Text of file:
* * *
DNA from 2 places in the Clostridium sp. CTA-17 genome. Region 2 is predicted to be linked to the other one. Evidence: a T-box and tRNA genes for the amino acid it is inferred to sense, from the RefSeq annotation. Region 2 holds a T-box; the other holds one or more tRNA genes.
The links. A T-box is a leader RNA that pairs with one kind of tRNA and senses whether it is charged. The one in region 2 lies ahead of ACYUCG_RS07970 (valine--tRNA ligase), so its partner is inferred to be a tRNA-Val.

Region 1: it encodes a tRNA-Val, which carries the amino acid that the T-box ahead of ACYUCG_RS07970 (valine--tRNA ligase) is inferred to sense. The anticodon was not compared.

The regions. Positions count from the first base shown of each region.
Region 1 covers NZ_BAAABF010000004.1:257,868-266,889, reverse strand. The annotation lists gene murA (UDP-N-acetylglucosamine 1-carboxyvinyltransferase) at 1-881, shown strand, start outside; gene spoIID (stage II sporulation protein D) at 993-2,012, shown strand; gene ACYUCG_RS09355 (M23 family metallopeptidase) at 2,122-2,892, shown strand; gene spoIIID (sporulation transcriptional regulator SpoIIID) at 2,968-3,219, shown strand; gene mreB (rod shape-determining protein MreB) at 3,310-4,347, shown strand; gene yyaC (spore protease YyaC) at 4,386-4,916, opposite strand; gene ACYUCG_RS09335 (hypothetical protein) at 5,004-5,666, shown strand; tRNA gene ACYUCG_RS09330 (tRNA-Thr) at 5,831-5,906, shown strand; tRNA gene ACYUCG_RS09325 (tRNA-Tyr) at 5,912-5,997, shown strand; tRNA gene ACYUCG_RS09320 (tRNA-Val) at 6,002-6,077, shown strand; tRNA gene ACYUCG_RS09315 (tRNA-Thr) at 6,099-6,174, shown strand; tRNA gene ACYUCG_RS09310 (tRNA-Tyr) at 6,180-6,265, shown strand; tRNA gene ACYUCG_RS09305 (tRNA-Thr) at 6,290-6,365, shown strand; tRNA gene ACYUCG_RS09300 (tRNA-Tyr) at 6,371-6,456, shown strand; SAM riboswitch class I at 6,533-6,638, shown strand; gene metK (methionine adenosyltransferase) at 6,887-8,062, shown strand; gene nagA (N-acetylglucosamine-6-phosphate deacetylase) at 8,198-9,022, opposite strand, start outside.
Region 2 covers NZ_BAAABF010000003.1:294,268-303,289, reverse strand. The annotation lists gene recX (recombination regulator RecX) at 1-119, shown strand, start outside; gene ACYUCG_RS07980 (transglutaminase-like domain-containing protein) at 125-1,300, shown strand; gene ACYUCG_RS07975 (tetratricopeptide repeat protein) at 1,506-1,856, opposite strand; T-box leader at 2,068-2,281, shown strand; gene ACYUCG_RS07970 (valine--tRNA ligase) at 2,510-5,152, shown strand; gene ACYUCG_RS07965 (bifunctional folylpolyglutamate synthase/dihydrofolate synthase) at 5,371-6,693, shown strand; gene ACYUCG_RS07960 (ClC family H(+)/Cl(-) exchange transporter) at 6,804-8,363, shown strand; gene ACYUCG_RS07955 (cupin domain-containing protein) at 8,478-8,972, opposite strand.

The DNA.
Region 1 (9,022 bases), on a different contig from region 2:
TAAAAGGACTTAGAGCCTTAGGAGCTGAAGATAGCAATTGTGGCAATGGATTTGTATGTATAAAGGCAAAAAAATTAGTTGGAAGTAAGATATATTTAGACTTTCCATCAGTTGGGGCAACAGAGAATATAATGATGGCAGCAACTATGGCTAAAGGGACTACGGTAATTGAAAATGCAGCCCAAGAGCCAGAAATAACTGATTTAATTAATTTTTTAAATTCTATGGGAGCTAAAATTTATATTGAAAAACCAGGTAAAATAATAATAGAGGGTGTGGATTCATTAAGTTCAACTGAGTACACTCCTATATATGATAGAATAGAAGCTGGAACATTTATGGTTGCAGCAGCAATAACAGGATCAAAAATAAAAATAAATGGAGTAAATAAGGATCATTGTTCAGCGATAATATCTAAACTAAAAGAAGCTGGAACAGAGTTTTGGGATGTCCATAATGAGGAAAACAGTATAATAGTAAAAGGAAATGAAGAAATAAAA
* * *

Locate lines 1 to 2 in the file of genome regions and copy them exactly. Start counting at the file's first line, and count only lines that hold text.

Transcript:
DNA from 2 places in the Clostridium sp. CTA-17 genome. Region 2 is predicted to be linked to the other one. Evidence: a T-box and tRNA genes for the amino acid it is inferred to sense, from the RefSeq annotation. Region 2 holds a T-box; the other holds one or more tRNA genes.
The links. A T-box is a leader RNA that pairs with one kind of tRNA and senses whether it is charged. The one in region 2 lies ahead of ACYUCG_RS07970 (valine--tRNA ligase), so its partner is inferred to be a tRNA-Val.